How This Carmaker Hurt Millions’ of People’s Credit Reports

A woman sitting in the driver's seat of a new car and talking to a salesman through the window.

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Hyundai reported inaccurate information to US credit reporting bureaus, harming millions of consumer credit reports.


key points

  • The Consumer Financial Protection Bureau found that Hyundai reported inaccurate information to credit reporting agencies for several years.
  • These errors negatively impacted over 2.2 million customers.

In the United States, credit reports are a big deal. Your credit report and credit score can determine what kind of financial opportunities you qualify for, and negative marks can significantly impact your life in many ways.

Hyundai reported inaccurate information to credit bureaus for several years, negatively impacting over 2 million customers. Find out what went wrong and what the company is doing to resolve the issue.

According to an investigation by the Consumer Financial Protection Bureau, Hyundai Capital America (Hyundai) used outdated systems, processes, and procedures to furnish credit reporting information from 2016 to 2020.

This led to inaccurate information being reported to US credit bureaus, and consumer credit reports were negatively impacted. The agency found that the car company also failed to fix errors once they were identified.

The CFPB found that Hyundai reported inaccurate information more than 8.7 million times, and that these mistakes impacted more than 2.2 million consumer accounts.

Some of the inaccuracies led to lower credit scores and negatively impacted customers’ access to credit. Because of its mistakes, Hyundai will be penalized.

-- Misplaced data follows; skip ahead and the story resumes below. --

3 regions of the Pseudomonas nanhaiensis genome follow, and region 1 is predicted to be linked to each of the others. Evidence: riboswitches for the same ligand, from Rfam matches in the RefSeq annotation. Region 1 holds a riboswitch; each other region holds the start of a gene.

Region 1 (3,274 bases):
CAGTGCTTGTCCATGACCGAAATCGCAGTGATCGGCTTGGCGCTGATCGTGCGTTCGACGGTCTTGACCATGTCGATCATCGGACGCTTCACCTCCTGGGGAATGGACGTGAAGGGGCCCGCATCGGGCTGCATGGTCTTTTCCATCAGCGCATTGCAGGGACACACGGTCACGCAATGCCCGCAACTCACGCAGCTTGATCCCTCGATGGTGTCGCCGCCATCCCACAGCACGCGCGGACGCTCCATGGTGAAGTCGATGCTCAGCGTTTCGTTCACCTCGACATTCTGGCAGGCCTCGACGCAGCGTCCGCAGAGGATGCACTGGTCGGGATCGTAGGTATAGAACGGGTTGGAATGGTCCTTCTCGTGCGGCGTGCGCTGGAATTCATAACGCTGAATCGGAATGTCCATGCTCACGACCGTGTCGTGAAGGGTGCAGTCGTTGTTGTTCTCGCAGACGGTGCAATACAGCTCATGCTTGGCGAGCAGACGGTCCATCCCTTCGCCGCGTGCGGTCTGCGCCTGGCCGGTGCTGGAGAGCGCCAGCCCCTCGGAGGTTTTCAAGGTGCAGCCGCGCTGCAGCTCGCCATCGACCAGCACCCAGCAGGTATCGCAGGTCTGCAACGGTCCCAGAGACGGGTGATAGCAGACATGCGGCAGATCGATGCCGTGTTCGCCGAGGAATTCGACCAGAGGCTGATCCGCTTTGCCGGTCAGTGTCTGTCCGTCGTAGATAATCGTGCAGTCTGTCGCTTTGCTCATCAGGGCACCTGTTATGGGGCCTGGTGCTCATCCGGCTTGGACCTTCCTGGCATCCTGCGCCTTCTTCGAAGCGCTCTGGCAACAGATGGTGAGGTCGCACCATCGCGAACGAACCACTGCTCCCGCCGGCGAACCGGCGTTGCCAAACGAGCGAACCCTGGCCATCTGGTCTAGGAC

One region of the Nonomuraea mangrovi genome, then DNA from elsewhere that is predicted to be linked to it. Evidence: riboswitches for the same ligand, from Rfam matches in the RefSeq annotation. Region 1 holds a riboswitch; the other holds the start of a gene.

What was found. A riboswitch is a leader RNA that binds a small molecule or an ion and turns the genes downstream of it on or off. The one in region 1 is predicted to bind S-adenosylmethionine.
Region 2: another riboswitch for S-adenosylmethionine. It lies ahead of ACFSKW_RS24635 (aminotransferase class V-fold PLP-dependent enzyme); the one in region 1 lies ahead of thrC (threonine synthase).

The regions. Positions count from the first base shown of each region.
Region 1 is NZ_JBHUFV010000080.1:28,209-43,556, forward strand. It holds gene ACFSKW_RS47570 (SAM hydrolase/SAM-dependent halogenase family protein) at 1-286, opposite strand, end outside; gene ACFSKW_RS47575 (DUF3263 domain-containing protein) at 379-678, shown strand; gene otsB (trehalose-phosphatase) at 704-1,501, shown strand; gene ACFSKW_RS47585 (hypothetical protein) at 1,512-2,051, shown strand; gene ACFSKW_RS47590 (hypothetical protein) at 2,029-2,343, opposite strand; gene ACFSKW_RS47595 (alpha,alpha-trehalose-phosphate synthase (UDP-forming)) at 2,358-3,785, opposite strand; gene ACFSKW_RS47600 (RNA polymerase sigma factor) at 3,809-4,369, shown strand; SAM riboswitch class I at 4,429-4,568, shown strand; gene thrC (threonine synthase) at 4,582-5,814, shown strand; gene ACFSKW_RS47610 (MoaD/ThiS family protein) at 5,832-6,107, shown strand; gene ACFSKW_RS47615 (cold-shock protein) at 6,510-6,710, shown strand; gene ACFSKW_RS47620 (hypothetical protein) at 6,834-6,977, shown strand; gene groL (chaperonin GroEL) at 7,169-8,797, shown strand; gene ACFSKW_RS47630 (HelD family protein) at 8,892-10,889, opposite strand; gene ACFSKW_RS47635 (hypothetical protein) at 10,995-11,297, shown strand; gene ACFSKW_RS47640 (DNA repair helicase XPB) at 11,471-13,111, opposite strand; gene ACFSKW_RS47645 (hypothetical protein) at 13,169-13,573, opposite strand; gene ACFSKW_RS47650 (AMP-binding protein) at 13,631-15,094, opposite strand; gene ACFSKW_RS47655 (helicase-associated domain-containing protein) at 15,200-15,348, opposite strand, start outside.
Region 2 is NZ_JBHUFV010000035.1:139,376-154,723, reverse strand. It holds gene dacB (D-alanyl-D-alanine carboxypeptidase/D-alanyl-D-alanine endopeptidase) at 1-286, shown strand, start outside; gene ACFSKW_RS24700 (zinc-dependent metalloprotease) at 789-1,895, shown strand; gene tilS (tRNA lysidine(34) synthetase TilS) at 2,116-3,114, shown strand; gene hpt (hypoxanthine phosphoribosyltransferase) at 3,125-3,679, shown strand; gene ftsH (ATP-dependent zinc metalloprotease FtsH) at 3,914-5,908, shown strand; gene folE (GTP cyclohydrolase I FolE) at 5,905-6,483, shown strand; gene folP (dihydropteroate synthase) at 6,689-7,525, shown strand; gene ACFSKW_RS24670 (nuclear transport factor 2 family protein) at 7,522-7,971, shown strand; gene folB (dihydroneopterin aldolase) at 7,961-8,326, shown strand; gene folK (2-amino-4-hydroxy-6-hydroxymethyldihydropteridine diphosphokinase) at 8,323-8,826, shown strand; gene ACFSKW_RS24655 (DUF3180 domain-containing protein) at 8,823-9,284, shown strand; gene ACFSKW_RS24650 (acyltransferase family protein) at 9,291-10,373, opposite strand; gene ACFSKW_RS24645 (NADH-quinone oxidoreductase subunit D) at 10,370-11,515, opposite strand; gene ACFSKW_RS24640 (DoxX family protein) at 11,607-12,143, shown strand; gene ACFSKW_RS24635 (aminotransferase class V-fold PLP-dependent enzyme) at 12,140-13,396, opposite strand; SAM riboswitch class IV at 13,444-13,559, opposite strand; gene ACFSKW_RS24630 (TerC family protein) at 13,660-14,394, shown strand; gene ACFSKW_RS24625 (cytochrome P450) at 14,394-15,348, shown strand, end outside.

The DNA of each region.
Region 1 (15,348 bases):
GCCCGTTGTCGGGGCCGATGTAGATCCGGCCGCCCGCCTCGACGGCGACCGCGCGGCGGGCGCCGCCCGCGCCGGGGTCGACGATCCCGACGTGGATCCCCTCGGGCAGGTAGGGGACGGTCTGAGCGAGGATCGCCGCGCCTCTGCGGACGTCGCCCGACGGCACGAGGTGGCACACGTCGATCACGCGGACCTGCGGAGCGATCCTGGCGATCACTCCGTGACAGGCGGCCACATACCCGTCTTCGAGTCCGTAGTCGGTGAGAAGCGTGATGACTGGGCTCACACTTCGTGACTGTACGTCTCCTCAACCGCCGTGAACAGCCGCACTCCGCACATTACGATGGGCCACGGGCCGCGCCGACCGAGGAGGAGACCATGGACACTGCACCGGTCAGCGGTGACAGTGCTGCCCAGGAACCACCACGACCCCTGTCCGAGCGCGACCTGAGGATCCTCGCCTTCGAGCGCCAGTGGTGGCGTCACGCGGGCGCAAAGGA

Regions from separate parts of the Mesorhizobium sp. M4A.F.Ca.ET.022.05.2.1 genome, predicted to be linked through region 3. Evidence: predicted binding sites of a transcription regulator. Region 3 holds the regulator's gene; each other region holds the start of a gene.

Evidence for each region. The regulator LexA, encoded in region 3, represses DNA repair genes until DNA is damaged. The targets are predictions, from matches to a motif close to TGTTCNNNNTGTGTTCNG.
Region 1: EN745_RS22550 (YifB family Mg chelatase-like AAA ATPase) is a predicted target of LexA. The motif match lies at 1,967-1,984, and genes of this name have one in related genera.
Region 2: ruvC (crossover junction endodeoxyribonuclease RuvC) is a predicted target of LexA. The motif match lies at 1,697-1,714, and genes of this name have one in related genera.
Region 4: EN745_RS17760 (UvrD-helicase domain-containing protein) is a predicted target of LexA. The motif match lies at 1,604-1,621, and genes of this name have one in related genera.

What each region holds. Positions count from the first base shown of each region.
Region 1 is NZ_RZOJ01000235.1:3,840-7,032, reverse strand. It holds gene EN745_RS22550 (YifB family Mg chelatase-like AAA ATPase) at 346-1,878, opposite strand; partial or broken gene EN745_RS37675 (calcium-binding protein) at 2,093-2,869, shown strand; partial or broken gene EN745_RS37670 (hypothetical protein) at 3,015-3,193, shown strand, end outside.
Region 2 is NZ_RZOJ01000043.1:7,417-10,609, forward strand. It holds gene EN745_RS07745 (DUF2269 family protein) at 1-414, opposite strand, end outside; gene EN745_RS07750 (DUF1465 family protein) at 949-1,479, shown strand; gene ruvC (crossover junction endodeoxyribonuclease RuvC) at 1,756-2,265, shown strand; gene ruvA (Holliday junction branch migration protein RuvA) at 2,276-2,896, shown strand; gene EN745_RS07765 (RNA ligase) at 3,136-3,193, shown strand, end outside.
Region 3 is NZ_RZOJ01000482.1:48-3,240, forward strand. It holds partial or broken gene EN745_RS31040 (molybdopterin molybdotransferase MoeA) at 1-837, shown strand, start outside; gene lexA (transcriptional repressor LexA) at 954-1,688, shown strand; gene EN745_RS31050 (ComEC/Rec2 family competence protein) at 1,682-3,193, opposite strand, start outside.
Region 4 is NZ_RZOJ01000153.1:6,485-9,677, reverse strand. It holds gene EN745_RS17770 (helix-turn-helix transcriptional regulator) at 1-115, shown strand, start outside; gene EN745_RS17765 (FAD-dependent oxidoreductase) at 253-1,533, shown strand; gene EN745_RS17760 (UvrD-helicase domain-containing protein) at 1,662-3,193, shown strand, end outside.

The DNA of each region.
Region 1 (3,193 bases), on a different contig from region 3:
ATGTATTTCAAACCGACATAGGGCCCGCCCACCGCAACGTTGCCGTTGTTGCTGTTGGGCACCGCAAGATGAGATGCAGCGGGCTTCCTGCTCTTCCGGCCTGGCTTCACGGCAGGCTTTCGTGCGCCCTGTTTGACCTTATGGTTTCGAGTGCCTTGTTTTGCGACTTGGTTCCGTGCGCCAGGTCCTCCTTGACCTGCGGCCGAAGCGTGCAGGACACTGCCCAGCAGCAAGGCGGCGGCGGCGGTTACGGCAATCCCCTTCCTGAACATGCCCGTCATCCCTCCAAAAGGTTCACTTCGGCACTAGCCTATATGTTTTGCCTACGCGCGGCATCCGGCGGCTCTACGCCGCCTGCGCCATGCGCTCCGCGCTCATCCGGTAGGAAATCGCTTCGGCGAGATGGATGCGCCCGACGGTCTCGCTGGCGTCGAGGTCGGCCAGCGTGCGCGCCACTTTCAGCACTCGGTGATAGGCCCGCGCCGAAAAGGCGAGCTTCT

Hyundai must pay $13.2 million to current and former customers

Hyundai will pay $13.2 million to current and former impacted customers.

Customers with inaccurate reporting that said they were 30 or more days past due on loans or leases are eligible for compensation for the harm that was caused.

Additionally, the brand will be required to pay a $6 million fine towards a CFPB victim relief fund.

Hyundai will also be required to fix all inaccuracies and errors and will need to outline policies and procedures regarding the accuracy of the information it furnishes to credit reporting companies.

The CFPB notes that this is the largest Fair Credit Reporting Act case against an auto servicer.

Consumers should check their credit reports regularly

This news story is a good reminder of the importance of reviewing credit reports regularly.

Mistakes happen, and inaccuracies can lead to negative consequences. You don’t want to be unfairly judged by a potential creditor due to an error on your report.

Consumers can access their credit reports at no cost through all three credit bureaus at AnnualCreditReport.com.

Usually, consumers can access a report from each bureau once every twelve months.

However, through the end of 2022, consumers can review their reports weekly. Now is a good time to review your credit report.

Be sure to report errors

If you notice an error on your credit report, it’s important to dispute it directly with the credit bureau. Be sure to include supporting documentation to show why the report is inaccurate.

It’s also a good idea to reach out to the company that reported the inaccurate information and provide a copy of your dispute.

If the credit bureau agrees with your dispute, it will fix the error, and your credit report will be updated. You’ll be sent a copy of your new credit report.

If the bureau doesn’t agree, no changes will be made to your report. You can send a letter stating that you disagree with the outcome.

When this happens, it’s a good idea also to submit a complaint to the CFPB. Complaints help the agency identify and investigate wrongdoing.

Staying on top of essential finance matters and reviewing your credit report is a must.

If you’re looking for ways to improve your financial situation or want to learn more about credit, review our personal finance resources.

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